In this case, the court imposed 30 days' secure detention, which it was authorized to do under Wis. Stat. section 938.34(3)(f). It then stayed that disposition under section 938.34(16). "We therefore conclude that the court had the statutory authority to impose the disposition it did" (¶ 11). In reaching this conclusion the court rejected the juvenile's argument that Wis. Stat. sections 938.355 and 938.357 establish an exclusive statutory mechanism for dealing with violations of a dispositional order (see ¶ 8). (Editors' Note: These statutes provide a variety of sanctions for juveniles who have violated their dispositional orders, including a term of up to 10 days in secure detention, and they establish procedures for implementing the sanctions (see ¶ 9).)
The juvenile also argued that the juvenile court failed to give any reason for the imposed and stayed secure detention. Again, the appellate court disagreed. The court began its analysis by looking to the exercise of sentencing discretion in the adult criminal justice system. "In adult court, the circuit court properly exercises its sentencing discretion when it makes a statement on the record detailing its reasons for 'selecting the particular sentence imposed.' State v. Gallion, 2004 WI 42, ¶ 5 n.1, 270 Wis. 2d 535, 678 N.W.2d 197; see also Wis. Stat. § 973.017(10m). However, the court need not specifically note the reasons for each component part of the sentence. See State v. Taylor, 2006 WI 22, ¶ 30, 289 Wis. 2d 34, 710 N.W.2d 466 (court need not explain why the precise number of years in a sentence was chosen). It is enough if the court puts forth a 'rational and explainable' chain of reasoning based on facts in the record. Id. While no juvenile case specifically adopts this approach to review, we see no reason to apply different standards when reviewing dispositional orders" (¶ 12).
In determining a delinquency disposition, the juvenile court is to consider the seriousness of the offense, the need to protect citizens from juvenile crime, the need to prevent further delinquent acts, and the juvenile's needs for care and treatment. See Wis. Stat. §§ 938.355(1), 938.01(2), 938.34. In this case, the juvenile court noted the serious nature of the juvenile's offense, stated that he constituted a danger to the public, analyzed his juvenile history and the fact that he had not taken advantage of past opportunities, and took into consideration his need for assessment, follow-through, and direction. As to the secure detention, the juvenile court warned the juvenile that "'once you're back in the community there's absolutely no reason for you to spend additional time in secure detention unless you violate the rules'" (¶ 13).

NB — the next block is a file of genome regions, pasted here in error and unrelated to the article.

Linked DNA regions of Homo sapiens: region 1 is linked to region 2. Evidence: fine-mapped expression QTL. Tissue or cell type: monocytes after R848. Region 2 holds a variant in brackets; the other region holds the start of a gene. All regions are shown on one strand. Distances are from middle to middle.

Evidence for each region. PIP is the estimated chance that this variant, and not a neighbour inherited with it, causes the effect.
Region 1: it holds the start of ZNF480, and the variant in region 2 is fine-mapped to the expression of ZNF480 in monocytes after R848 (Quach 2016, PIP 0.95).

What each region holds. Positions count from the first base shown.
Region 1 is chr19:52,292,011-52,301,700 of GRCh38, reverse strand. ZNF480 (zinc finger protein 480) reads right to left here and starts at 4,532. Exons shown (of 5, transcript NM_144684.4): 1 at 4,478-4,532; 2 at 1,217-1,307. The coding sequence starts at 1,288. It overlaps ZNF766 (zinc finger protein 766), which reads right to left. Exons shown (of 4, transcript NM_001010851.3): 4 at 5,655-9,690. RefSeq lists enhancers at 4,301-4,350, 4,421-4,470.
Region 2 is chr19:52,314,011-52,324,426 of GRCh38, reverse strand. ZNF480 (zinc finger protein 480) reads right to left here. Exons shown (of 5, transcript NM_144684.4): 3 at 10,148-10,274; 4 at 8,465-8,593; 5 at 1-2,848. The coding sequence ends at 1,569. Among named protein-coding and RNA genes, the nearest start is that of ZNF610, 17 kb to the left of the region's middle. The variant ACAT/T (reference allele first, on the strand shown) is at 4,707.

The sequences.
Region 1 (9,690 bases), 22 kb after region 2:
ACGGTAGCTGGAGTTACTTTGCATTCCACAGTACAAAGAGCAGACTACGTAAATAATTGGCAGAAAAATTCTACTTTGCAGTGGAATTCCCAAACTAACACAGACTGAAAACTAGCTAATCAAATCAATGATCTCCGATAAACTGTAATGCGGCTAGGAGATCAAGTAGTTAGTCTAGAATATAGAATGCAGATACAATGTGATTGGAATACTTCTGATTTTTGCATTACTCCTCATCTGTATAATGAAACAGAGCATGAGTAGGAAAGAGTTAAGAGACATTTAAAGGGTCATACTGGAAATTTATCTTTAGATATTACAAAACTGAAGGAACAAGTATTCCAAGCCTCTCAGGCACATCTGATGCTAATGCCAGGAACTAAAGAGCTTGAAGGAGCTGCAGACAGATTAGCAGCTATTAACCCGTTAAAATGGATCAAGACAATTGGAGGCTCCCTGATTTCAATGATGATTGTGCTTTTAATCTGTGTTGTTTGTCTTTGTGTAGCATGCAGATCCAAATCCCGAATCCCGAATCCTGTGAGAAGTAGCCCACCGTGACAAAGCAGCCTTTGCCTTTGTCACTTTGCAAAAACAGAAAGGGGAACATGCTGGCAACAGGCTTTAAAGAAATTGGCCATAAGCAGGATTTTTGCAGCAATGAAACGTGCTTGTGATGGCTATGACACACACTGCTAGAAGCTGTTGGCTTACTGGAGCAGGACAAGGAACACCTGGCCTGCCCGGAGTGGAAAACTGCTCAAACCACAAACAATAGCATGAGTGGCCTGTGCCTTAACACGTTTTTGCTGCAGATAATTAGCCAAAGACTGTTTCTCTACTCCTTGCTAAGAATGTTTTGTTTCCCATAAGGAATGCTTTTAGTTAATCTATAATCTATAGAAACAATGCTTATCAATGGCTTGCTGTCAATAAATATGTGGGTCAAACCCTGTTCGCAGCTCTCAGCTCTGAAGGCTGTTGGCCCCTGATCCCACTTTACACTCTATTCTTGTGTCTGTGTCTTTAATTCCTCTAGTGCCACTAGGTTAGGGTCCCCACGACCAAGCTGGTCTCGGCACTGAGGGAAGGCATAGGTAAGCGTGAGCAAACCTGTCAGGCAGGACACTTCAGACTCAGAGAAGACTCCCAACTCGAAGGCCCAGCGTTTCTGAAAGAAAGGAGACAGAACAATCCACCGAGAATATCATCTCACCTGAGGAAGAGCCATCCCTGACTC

The court of appeals concluded that these statements show that the juvenile court used a "rational and explainable" process to determine the disposition in this case, including the imposed and stayed secure detention. Said the court, "these comments [of the court at the dispositional hearing] show [that the juvenile] court believed the thirty days imposed and stayed was necessary to give [the juvenile] an incentive to comply with the aftercare conditions of the dispositional order - a task [the juvenile] had failed to perform in the past. It is true that the [juvenile] court did not separately analyze its decision to impose and stay the thirty days, but it is not required to give its reasons with that degree of specificity" (¶ 14).
Top of page
Open Records Law
Documents Relating to Misconduct Allegation Against Law Enforcement Officer - Wis. Stat. section 19.36(10)(d)
Kroeplin v. Wisconsin Dep't of Natural Resources, 2006 WI App 227 (filed 12 Oct. 2006) (ordered published 21 Nov. 2006)
This consolidated appeal evolved from an open records request made by a newspaper for documents relating to a misconduct investigation of and subsequent disciplinary actions taken against a Department of Natural Resources (DNR) warden. The warden appealed the circuit court's order and judgment denying his request for an injunction preventing release of the records by the DNR to the newspaper. In a related appeal the DNR sought review of the circuit court's grant of a writ of mandamus requiring full disclosure of the requested records. In a decision authored by Judge Higginbotham, the court of appeals affirmed.
The warden argued that Wis. Stat. section 19.36(10)(d) exempts from public disclosure all records relating to the investigation of the warden's violation of DNR work rules and of the subsequent disciplinary action taken. The DNR argued that section 19.36(10)(d) exempts only certain parts of those records, which it redacted. Subsection (10)(d) creates an exemption from disclosure for "information used in staff management planning, including [among other things] performance evaluations" (emphasis added).